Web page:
The numbers and acreage of eutrophic dimictic lakes in New York have probably remained stable in recent decades as a result of wetland protection regulations. However, the condition of some of these lakes may have declined slightly to moderately due to the spread of invasive aquatic species. There may be a few cases of slight decline due to alteration of hydrology (e.g., ditching and impoundments) and reduced water quality from nutrient input from surrounding developed uplands.

Long-term Trends

The numbers and acreage of eutrophic dimictic lakes in New York have probably declined moderately from historical numbers likely correlated to alteration of hydrology (e.g., ditching and impoundments) and reduced water quality from nutrient input from surrounding developed uplands (e.g., excessive stormwater input, siltation, pollution).

Conservation and Management

Conservation Overview

Where practical, establish and maintain a lakeshore buffer to reduce storm-water, pollution, and nutrient run-off, while simultaneously capturing sediments before they reach the lake. Buffer width should take into account the erodibility of the surrounding soils, slope steepness, and current land use. If possible, minimize the number and size of impervious surfaces in the surrounding landscape. Avoid habitat alteration within the lake and surrounding landscape. For example, roads should not be routed through the lakeshore buffer area. If a lake must be crossed, then bridges and boardwalks are preferred over filling and culverts. Restore lakes that have been affected by unnatural disturbance (e.g., remove obsolete impoundments and ditches in order to restore the natural hydrology). Prevent the spread of invasive exotic species into the lake through appropriate direct management, and by minimizing potential dispersal corridors.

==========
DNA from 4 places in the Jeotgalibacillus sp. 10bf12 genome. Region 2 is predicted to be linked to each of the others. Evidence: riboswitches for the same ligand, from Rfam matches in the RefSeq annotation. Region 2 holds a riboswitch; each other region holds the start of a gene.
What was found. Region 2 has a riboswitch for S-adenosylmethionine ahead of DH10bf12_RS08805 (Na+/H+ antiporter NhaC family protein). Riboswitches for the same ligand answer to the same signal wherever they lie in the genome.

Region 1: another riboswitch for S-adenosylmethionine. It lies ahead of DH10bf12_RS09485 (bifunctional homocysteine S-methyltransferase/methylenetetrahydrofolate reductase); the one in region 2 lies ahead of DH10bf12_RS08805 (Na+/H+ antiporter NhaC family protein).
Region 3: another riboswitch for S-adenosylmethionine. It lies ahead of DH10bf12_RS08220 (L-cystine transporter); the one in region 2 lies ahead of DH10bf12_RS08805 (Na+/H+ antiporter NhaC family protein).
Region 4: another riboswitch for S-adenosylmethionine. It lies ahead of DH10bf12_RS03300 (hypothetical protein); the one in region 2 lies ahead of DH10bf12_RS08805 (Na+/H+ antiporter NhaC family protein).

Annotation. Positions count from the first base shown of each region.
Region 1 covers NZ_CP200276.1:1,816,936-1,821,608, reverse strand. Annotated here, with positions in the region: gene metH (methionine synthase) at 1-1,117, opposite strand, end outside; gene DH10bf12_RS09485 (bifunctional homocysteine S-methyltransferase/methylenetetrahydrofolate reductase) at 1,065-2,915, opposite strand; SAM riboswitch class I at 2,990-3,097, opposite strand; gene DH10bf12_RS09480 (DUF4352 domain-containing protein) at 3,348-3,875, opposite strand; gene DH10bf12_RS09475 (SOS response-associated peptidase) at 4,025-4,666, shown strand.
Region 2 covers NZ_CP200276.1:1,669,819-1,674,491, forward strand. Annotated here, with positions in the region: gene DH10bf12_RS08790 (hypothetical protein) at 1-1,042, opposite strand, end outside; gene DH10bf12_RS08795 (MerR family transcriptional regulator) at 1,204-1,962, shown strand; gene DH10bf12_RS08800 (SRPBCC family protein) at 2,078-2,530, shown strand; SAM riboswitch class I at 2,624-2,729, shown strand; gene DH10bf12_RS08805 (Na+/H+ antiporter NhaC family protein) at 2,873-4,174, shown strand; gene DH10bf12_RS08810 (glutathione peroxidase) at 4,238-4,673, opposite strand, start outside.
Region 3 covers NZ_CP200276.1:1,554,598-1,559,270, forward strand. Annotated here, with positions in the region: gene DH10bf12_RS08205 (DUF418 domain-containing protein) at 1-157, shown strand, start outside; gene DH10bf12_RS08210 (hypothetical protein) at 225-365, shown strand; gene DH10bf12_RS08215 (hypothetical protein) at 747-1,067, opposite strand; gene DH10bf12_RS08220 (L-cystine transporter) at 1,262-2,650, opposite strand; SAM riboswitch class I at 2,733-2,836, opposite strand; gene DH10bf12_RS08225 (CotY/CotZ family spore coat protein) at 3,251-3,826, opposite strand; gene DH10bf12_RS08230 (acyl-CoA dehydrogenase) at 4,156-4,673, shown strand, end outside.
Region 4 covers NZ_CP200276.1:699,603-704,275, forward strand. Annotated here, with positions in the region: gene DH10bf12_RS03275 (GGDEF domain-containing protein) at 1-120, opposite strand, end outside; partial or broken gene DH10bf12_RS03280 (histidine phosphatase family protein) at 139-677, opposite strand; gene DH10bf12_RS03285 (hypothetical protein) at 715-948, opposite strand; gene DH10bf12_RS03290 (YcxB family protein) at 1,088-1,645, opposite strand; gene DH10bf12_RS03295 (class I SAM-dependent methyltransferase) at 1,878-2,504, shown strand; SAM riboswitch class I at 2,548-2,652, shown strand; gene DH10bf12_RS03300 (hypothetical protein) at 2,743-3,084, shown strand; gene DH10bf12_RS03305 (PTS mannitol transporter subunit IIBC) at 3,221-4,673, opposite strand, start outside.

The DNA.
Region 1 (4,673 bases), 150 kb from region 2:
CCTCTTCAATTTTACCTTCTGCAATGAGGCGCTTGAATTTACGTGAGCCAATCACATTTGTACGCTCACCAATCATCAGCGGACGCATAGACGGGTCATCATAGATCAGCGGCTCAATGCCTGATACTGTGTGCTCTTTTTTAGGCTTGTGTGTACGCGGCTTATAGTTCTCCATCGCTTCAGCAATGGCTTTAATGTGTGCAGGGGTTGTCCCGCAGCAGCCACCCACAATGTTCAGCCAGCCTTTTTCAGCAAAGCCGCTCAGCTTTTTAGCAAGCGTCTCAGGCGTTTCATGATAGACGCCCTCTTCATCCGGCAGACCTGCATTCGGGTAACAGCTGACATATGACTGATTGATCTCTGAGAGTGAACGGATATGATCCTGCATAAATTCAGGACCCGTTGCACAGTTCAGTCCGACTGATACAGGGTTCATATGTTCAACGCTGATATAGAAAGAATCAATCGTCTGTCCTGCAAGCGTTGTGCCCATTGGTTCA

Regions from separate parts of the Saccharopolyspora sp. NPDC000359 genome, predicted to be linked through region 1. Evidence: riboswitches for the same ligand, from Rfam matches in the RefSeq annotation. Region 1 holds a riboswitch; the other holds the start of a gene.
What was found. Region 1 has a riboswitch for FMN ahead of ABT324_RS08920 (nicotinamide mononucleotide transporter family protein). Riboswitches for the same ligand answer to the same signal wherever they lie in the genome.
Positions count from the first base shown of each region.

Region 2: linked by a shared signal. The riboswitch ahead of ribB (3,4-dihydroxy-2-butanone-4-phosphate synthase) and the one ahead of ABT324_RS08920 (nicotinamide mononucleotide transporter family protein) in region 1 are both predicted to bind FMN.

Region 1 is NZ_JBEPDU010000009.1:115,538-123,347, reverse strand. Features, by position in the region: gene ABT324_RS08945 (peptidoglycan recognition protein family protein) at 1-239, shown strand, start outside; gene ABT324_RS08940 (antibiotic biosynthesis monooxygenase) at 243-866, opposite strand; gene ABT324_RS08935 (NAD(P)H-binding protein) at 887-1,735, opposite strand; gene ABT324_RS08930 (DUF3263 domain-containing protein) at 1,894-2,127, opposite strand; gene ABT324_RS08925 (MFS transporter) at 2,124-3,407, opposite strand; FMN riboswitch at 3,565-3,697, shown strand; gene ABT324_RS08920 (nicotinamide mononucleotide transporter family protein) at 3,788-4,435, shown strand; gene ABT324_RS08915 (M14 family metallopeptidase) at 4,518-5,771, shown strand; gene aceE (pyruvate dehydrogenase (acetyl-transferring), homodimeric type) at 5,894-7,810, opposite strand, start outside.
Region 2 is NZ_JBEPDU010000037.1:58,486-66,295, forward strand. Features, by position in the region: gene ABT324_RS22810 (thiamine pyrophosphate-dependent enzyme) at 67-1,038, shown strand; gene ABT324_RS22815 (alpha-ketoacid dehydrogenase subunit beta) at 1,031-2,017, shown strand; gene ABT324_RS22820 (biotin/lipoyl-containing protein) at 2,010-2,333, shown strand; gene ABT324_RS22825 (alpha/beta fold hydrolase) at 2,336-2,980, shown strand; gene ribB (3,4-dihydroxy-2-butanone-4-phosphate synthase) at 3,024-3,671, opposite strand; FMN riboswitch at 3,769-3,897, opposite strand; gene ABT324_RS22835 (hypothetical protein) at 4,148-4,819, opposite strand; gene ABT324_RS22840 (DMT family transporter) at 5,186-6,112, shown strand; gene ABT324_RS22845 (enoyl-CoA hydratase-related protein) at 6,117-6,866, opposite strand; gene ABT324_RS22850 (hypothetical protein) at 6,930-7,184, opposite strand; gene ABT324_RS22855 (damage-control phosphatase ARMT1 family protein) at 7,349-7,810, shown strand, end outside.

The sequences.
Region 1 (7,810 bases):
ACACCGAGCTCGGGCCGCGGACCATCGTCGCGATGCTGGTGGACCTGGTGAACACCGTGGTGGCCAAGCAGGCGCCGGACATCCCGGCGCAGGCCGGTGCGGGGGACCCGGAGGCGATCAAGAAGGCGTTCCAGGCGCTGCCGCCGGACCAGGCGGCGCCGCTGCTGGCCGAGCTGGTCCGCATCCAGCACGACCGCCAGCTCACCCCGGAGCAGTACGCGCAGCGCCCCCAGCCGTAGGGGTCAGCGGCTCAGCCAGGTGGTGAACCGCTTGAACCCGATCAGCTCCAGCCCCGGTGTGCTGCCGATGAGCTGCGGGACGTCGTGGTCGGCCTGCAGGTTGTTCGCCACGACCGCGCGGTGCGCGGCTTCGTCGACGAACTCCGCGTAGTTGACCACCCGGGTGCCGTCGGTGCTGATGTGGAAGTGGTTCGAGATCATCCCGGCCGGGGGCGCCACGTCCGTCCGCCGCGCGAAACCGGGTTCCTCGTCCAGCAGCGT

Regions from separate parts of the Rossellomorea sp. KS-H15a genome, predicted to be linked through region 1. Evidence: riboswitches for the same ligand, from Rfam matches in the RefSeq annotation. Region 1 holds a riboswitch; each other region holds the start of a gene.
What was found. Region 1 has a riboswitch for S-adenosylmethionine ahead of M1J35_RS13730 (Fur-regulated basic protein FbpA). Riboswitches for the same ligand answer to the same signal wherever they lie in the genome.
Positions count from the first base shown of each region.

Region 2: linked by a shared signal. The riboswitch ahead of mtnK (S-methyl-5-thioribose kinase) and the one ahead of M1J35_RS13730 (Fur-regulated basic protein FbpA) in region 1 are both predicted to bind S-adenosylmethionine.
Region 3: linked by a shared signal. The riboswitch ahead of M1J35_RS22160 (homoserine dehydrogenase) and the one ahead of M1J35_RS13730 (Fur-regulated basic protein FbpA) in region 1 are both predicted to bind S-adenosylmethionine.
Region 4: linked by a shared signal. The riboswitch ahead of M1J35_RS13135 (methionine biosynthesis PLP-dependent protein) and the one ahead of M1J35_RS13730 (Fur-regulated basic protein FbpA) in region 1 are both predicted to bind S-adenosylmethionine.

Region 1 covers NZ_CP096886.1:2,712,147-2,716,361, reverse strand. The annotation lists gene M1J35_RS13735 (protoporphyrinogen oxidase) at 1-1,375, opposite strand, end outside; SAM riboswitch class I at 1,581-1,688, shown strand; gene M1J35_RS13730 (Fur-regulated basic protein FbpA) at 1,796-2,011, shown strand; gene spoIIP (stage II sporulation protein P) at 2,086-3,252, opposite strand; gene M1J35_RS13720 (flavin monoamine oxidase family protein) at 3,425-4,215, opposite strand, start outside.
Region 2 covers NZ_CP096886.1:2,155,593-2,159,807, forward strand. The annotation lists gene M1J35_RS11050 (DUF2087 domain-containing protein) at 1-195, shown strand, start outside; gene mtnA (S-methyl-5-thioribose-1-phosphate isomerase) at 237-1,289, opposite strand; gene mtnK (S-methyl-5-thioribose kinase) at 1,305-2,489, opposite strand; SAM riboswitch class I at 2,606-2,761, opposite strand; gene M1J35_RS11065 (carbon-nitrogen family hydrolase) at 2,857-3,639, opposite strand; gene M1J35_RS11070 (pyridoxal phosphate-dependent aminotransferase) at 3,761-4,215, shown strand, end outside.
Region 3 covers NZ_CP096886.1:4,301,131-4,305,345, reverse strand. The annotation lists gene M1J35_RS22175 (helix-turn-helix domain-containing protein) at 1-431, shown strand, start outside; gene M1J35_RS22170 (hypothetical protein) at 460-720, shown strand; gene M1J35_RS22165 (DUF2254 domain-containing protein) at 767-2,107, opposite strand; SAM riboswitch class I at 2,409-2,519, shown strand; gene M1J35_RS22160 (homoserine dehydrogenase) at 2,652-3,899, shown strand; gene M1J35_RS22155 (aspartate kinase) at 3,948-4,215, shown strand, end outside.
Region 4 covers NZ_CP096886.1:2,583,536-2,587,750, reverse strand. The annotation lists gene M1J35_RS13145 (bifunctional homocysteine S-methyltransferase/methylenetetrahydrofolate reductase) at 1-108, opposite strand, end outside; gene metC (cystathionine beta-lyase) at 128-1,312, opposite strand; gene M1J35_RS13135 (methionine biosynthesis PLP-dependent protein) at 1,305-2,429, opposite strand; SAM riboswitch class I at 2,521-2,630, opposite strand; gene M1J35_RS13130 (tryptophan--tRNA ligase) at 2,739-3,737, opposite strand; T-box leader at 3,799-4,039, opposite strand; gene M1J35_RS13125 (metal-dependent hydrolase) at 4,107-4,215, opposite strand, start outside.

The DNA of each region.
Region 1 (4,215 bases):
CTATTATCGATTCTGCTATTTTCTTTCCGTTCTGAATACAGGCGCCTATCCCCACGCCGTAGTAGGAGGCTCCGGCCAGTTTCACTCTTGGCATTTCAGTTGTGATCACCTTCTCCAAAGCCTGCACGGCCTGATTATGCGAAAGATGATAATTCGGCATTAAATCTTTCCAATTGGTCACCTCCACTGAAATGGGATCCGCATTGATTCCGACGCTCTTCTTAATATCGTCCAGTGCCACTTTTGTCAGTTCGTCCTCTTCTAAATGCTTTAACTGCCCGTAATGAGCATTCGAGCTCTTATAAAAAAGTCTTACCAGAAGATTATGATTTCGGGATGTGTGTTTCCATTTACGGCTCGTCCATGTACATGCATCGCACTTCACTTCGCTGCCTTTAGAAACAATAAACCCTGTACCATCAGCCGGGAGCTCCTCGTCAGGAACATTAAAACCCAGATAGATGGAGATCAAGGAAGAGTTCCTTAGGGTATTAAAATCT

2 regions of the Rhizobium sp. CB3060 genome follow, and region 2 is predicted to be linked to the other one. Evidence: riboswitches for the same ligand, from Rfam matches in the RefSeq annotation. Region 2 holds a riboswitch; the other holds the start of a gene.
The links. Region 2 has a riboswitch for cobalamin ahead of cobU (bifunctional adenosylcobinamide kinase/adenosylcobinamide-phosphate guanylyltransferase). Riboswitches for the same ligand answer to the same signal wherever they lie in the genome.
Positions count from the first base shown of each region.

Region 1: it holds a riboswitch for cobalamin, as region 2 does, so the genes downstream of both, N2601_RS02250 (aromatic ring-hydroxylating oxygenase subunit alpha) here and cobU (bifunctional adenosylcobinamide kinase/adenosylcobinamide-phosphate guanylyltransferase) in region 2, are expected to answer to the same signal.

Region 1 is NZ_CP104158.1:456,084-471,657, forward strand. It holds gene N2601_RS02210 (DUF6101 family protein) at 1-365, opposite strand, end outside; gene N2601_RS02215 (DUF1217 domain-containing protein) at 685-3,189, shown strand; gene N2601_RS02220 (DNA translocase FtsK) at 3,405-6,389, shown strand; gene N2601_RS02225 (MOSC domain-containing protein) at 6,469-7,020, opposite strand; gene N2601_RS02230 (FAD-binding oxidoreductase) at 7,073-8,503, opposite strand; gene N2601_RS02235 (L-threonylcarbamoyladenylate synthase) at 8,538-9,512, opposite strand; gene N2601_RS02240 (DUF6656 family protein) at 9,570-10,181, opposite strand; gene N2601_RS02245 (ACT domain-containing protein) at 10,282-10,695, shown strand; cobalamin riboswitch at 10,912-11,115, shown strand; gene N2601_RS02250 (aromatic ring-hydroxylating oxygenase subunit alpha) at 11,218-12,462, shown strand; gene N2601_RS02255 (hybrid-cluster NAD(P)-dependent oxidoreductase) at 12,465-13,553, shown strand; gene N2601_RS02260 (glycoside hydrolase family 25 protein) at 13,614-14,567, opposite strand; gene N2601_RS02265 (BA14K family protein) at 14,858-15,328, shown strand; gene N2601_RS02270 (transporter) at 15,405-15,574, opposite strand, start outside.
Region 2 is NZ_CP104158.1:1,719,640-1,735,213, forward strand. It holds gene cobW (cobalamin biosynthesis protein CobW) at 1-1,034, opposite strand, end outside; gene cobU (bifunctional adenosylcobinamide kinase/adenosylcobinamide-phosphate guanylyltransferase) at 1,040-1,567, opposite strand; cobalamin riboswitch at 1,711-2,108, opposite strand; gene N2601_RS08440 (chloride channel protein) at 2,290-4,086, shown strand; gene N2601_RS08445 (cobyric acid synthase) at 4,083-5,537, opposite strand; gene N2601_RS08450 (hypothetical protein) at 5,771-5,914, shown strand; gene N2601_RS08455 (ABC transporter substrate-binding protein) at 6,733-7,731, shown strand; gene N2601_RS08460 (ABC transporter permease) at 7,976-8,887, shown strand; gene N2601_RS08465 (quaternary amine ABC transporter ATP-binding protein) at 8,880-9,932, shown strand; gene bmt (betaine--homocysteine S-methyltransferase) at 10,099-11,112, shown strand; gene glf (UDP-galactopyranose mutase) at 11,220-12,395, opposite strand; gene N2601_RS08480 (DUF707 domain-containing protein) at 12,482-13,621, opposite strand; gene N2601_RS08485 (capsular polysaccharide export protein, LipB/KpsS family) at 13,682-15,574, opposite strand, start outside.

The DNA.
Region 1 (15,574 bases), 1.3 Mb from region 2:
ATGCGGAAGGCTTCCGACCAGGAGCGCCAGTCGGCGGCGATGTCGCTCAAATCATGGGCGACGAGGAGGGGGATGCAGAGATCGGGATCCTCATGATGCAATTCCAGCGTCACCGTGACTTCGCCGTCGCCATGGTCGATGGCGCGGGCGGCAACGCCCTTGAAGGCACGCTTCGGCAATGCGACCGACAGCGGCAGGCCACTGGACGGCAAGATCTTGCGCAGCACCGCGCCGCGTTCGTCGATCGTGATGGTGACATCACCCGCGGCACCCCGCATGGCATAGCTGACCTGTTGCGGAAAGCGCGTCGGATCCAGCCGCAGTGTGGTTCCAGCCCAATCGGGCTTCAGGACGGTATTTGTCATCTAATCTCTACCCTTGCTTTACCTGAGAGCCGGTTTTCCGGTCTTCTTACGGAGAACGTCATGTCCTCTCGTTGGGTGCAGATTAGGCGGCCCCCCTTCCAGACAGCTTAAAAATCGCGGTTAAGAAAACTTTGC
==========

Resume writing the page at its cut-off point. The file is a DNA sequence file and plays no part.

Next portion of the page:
Threats

Eutrophic dimictic lakes are threatened by shoreline development and its associated run-off (e.g., residential, commercial, agricultural, and roads), recreational overuse (e.g., powerboats, intensive fish stocking and removal), and habitat alteration in the adjacent landscape (e.g., excessive land clearing, pollution run-off, and increased impervious surfaces within the watershed). Many of these lakes are threatened by the spread of aquatic invasive species, such as alewife (Alosa pseudoharengus), mud bithynia (Bithynia tentaculata), goldfish (Carassius auratus), fishhook waterflea (Cercopagis pengoi), common carp (Cyprinus carpio), quagga mussel (Dreissena bugensis), zebra mussel (Dreissena polymorpha), Eurasian watermilfoil (Myriophyllum spicatum), round goby (Neogobius melanostomus), starry stonewort (Nitellopsis obtusa), rusty crayfish (Orconectes rusticus), curly leafed pondweed (Potamogeton crispus), and water chestnut (Trapa natans).